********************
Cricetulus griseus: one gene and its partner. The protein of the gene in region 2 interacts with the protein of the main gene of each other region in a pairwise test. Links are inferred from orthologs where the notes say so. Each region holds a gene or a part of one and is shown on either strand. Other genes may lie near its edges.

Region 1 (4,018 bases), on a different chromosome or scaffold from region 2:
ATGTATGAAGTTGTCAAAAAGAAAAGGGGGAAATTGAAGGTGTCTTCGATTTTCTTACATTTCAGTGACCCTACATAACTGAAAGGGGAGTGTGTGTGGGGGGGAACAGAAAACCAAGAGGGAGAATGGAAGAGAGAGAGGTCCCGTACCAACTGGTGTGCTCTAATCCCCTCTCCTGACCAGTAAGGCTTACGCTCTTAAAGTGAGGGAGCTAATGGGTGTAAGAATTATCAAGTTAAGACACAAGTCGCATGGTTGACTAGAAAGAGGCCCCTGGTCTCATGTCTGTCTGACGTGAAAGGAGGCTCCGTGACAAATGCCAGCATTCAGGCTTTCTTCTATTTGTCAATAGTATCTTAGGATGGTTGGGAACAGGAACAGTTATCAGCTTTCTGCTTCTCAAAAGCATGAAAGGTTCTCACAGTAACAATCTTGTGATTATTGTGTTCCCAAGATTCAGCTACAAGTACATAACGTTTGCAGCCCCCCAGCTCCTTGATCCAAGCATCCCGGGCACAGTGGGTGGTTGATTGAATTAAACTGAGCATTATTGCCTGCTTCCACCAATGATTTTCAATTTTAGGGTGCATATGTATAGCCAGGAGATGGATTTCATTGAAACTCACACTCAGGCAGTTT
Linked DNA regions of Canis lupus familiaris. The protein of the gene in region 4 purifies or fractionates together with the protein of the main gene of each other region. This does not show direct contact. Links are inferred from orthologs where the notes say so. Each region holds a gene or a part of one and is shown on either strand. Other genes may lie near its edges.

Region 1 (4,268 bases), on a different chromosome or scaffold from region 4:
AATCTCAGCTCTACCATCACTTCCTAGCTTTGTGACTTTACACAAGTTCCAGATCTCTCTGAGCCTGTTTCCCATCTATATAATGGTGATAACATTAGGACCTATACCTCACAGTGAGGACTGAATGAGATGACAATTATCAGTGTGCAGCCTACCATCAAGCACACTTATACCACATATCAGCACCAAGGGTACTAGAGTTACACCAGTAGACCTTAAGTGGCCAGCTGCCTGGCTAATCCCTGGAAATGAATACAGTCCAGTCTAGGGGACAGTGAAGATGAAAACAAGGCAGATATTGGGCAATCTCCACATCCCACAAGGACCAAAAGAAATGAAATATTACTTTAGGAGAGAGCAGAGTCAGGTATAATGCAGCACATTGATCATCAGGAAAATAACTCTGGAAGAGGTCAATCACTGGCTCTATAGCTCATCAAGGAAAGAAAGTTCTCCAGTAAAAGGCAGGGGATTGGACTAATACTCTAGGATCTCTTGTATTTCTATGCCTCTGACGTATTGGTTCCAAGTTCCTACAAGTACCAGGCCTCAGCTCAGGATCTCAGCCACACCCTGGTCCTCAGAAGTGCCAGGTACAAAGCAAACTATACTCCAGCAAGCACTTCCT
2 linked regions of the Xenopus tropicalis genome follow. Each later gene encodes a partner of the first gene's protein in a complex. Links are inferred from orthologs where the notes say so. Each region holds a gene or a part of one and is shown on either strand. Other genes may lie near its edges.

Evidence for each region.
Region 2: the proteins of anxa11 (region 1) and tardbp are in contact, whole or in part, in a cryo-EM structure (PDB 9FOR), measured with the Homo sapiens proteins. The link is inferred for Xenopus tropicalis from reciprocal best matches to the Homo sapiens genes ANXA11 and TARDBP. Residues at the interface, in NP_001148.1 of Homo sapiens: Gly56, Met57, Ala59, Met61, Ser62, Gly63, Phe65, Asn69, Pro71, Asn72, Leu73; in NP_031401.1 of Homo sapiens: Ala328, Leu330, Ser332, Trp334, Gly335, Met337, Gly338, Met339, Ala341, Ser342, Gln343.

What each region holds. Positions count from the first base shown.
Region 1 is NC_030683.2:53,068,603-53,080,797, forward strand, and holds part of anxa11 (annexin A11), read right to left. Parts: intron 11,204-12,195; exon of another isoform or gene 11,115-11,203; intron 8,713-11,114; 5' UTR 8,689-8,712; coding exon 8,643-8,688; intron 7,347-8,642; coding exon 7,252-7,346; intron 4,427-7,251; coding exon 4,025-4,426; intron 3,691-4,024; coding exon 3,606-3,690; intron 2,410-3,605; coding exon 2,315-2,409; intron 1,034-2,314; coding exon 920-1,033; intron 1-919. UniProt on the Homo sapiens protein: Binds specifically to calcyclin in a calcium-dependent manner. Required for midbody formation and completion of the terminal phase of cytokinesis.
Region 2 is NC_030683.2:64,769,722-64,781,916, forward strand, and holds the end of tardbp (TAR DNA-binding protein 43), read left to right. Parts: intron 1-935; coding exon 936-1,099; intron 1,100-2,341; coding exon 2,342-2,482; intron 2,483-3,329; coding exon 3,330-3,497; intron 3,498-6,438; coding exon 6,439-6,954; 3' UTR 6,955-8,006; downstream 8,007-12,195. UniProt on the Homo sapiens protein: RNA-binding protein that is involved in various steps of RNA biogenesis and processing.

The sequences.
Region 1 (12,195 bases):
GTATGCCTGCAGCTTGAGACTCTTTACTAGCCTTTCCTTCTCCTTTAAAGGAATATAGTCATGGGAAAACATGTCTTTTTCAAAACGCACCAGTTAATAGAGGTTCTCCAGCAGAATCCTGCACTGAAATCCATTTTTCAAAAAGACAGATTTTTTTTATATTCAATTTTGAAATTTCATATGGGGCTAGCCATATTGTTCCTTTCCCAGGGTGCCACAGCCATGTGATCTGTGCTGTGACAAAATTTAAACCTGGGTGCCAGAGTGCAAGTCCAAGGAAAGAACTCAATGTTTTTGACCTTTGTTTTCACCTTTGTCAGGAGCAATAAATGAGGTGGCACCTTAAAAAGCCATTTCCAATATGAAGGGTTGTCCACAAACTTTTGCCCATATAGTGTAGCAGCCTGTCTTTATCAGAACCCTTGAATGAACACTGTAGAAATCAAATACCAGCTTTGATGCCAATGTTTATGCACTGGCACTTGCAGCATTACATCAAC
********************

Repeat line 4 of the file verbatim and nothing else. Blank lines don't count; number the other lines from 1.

Linked DNA regions of Canis lupus familiaris. The protein of the gene in region 4 purifies or fractionates together with the protein of the main gene of each other region. This does not show direct contact. Links are inferred from orthologs where the notes say so. Each region holds a gene or a part of one and is shown on either strand. Other genes may lie near its edges.